I had been trying to get Paul to change doctors, as his was an older man (very) and was soon going to retire. He was far too casual about the issues Paul was having, especially since Paul had such a clean health history. So, please take time and consider whether or not your doctor is the best fit for you if you begin to have unusual symptoms and do not feel they are being addressed properly.  Another big point: call 911 if you have a medical emergency anywhere except a hospital. I did address this with Paul’s doctor and got a sincere apology. The doctor or his staff should have called 911. As it was, a complete stranger helped me get Paul into my truck, rather than the clinic staff. I was not in any condition to drive; this was the most bizarre and frightening medical emergency I had ever witnessed and I was so afraid for Paul.

Postcard 1 here.

Postcard 2 here.

Postcards 3 & 4 here.

Postcard 5 here.

Other notes:

Still not caught up on social aspect of my writing. Have not written or edited a thing:>( Bad writer!  Have worked outside on garden projects, which are nearing the length of my list of writing projects. Got new garden soil added to my friend’s back garden and added some of my extra irises and mystery bulbs. I’m helping him design a lower maintenance garden. Later, we took on the huge task of clearing the back area near Maggie (my home), where my pond and shade garden will go.  I feel much older and out of shape than I did a just a few days ago! The shiny side is that I am outside more and making something with lasting beauty. Oh, and I sleep a bit more.

Thanks for hanging in there, and your comments are especially appreciated.



Souvenirs from My Heart; Postcards-Two

Butterfly on Flower in my friend's garden. Phall Photo 2013

Butterfly on flower in my friend’s garden.
Phall Photo 2013

First, I want to thank those of you who read and commented on my essay, “Runaway Writer Found on Beach, Heart Broken, but Alive!” It will be up at for the rest of the month, then voted on August 1-14, and winner announced August 15th.

Souvenirs from My Heart; Postcards-Two

“Leukemia and other cancers do not seem to strike sick people.” This is a direct quote by me, with no qualifications whatsoever. Yes, this is only my personal conclusion from anecdotal evidence. (Remember, no statistics here.)

My conclusion comes from the hundreds of stories and memoirs I’ve read in the last five years. It comes from the many patients and caregivers that I met during our year in and out of hospitals and clinics. Instead of being unhealthy, most cancer victims were like my husband; healthy, non-smokers who got plenty of exercise. Many ate healthy diets and logged daily hours running, biking or working out at a gym.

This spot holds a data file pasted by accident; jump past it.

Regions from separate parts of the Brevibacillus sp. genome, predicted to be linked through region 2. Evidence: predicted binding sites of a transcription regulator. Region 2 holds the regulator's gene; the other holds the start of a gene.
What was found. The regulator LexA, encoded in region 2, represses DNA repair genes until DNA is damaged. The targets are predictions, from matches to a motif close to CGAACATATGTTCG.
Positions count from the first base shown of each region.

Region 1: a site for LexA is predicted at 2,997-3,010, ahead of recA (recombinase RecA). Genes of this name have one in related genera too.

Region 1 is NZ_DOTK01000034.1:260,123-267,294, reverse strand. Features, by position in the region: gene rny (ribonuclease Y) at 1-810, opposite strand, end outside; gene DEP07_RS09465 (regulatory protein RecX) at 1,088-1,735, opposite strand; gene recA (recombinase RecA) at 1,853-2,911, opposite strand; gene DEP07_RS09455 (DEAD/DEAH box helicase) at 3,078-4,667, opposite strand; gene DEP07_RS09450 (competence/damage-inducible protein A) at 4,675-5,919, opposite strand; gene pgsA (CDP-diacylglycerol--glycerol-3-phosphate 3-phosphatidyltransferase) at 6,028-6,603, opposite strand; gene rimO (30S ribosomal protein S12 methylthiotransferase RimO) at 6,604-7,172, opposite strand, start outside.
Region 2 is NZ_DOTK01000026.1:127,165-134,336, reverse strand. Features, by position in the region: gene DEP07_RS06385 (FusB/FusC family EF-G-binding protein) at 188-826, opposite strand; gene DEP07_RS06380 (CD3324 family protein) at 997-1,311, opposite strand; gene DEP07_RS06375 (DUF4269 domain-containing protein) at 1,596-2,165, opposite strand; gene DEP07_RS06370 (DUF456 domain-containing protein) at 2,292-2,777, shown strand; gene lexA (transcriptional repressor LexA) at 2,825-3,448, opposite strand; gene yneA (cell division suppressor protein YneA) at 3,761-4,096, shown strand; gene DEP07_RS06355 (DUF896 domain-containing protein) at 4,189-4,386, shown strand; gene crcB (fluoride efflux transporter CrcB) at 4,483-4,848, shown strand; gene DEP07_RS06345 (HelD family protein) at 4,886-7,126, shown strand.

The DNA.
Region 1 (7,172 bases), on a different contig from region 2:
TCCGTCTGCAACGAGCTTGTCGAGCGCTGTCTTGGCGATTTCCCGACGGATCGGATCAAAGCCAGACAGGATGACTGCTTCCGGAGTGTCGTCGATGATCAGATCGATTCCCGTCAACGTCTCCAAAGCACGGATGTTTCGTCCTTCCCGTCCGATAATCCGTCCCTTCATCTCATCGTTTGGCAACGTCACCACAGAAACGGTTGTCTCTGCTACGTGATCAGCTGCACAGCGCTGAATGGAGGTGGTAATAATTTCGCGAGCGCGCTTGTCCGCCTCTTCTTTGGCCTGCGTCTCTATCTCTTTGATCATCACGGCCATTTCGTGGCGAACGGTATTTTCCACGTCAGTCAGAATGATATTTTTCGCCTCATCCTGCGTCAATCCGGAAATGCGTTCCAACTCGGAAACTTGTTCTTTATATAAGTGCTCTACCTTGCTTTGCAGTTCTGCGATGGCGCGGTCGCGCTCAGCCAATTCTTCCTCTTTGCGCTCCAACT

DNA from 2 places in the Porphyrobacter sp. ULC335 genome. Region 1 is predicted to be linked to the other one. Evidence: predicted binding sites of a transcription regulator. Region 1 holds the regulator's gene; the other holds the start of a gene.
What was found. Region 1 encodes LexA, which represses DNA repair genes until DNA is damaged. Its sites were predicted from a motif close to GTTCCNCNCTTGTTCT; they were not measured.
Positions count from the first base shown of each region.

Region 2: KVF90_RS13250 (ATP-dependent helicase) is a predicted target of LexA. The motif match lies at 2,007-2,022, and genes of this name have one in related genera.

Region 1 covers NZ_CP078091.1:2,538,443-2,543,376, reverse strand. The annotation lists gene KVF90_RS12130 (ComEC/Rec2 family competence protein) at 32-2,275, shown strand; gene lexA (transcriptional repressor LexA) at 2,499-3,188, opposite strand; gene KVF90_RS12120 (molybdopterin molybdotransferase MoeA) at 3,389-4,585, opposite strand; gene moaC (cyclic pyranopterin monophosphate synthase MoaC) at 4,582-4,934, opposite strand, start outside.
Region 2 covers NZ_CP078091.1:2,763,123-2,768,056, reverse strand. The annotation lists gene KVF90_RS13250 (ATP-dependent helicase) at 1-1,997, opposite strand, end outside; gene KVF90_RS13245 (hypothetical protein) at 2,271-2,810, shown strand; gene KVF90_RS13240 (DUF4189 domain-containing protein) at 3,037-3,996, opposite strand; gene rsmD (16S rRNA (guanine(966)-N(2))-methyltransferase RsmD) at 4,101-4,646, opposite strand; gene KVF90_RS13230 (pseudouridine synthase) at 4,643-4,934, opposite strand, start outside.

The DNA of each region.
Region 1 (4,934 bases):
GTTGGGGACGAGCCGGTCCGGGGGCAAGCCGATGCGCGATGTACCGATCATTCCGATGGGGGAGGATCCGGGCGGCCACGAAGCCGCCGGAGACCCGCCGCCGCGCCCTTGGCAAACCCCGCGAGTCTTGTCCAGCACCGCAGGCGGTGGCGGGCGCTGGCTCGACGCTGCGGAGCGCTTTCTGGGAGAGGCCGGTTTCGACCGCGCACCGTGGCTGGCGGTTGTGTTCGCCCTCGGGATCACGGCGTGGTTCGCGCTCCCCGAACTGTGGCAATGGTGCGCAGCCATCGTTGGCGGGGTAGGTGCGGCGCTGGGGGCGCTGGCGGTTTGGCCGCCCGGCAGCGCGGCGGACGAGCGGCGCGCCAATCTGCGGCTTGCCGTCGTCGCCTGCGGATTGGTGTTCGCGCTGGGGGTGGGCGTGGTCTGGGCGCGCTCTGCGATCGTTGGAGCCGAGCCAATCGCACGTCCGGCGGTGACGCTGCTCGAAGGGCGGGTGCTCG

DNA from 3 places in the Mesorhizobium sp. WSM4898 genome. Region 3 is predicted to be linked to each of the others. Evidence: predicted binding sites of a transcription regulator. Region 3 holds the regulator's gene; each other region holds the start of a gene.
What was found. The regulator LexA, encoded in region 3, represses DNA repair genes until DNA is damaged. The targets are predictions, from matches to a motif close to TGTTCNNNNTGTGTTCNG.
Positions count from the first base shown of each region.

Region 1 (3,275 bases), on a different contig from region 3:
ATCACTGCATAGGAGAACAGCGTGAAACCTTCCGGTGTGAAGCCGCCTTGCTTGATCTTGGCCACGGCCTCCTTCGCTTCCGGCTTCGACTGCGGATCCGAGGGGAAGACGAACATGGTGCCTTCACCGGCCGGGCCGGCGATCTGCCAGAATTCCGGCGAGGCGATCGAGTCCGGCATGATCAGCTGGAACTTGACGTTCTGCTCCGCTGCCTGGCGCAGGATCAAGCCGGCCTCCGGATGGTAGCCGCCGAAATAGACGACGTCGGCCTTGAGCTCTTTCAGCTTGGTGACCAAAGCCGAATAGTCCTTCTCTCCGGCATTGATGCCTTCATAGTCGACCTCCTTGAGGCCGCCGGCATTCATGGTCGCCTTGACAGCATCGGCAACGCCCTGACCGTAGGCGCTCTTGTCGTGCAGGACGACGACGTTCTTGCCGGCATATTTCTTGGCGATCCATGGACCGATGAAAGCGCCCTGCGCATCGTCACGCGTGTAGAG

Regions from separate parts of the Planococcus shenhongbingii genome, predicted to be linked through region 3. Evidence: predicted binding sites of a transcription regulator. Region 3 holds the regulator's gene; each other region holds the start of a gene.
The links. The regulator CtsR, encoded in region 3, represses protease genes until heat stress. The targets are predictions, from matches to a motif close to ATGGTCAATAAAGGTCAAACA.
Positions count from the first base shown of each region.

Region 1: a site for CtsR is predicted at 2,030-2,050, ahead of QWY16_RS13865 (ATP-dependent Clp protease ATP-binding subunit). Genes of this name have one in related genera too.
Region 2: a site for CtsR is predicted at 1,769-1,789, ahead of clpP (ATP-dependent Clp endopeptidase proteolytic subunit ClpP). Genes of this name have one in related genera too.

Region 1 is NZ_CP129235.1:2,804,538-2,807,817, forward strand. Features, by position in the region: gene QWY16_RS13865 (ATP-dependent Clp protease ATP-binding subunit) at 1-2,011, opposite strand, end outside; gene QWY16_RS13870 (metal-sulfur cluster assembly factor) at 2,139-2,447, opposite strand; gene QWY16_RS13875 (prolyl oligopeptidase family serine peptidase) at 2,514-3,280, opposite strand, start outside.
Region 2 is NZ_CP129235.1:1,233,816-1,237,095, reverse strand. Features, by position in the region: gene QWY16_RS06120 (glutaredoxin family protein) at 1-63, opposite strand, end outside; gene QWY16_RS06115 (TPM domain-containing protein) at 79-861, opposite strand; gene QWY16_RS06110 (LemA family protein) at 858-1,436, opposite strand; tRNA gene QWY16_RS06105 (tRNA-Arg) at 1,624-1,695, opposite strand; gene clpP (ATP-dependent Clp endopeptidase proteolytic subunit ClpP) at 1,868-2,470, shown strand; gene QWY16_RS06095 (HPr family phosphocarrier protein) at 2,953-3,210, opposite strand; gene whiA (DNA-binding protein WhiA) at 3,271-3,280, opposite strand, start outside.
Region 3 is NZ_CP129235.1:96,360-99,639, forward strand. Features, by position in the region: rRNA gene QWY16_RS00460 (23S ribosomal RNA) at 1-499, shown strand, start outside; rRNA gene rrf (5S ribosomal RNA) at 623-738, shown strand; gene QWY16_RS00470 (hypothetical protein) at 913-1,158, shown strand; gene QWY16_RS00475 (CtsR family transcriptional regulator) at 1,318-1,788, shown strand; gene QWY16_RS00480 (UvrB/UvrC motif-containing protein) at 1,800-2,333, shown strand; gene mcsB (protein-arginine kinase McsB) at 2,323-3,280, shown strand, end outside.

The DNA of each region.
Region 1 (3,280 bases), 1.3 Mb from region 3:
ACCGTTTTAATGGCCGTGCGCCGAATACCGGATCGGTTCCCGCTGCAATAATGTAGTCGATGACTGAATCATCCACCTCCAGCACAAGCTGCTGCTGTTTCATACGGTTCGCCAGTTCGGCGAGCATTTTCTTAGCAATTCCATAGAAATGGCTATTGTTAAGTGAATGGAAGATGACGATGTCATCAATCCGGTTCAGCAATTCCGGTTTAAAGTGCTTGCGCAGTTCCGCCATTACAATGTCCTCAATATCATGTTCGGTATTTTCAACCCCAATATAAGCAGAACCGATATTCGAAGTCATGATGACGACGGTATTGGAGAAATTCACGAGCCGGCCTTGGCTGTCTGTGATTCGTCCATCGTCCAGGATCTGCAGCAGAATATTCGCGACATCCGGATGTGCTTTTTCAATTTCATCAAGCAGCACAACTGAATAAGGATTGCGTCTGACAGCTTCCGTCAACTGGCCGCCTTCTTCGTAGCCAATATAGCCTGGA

Cancer can happen to anyone, at any time. Sure, there are high risk groups for some cancers, like those caused by smoking, and those passed down through genetic inheritance. Sadly, I’ve heard and read repeatedly, “But she/he was so healthy.”

Being prepared might speed up your treatment, it might help make an accurate diagnosis, it could even save your life. If you can’t do what it takes to be prepared for yourself, do it for the ones you love. The ones who will have to go through piles of paperwork, make a lot of phone calls, and piece together the vitally important information that medical staff will need to help you.

Postcard 2:  Please don’t live as if you were immune to bad things happening. I don’t believe that being prepared will bring the universe down against you. Being prepared is a loving thing we do for others, not especially for ourselves. Are all your current medications listed in one place, like your purse or wallet? Ask your doctor or pharmacist for a copy, then add vitamins and other over the counter medicines or supplements that you take to the list


To read SMH; Postcards-One go here. This is serialized version of a section of my memoir. It’s kind of serious huh? Hopefully readers will find enough value in the information I provide here, that they will hang in for the lighter sections.

Thank you for reading, please let me know what you think.



Souvenirs from My Heart; Postcards-One


Ready-Set-Take Off!!

First, please go see my “gutsy story” at  You can make a comment at the very bottom of the page.

The post title conveys that this is part 1 of a serialized version from a portion of my memoir-in-progress. It varies slightly from the actual book, in that it is not a book, but a blog post. Smile. My intention is to keep my writing focused on the memoir project, including blog posts here on The Write Place. If I bore the socks off you, then my new intention will be to move to a deserted island and never write again. Either that, or rewrite the damn thing, I mean, the host object of all my worldly dreams.  So, on with it!

This post could be about you or someone you love.

The contents of this post don’t come with citations, statistics, links, or expert opinions. You get souvenir postcards, instead.

The words within come from my heart; these are not happy souvenirs from my heart, but practical souvenirs, with bits of humor to buffer the fear, pain and sadness. (Plus Paul and I really loved to laugh)

These souvenirs were collected along our travels through many hospital stays. My late husband, Paul, and I gathered ways to help others who would be fighting for their lives, like we were fighting for his at the time.

We wiled away many hours in the hospital and temporary housing, talking about the physical clues we may have missed. I made a few notes about what we could put in a book for people in our situation. Paul’s first suggestion about our future book was to include his health information, from a few years before, right up to the day he was diagnosed with cancer.

That part was easy; I had already dug through doctor bills, lab reports and even our family wall calendar. My mission had been to make a document, specific to Paul’s health, for the millions of times doctors, nurses, administrators and others asked about Paul’s medical history.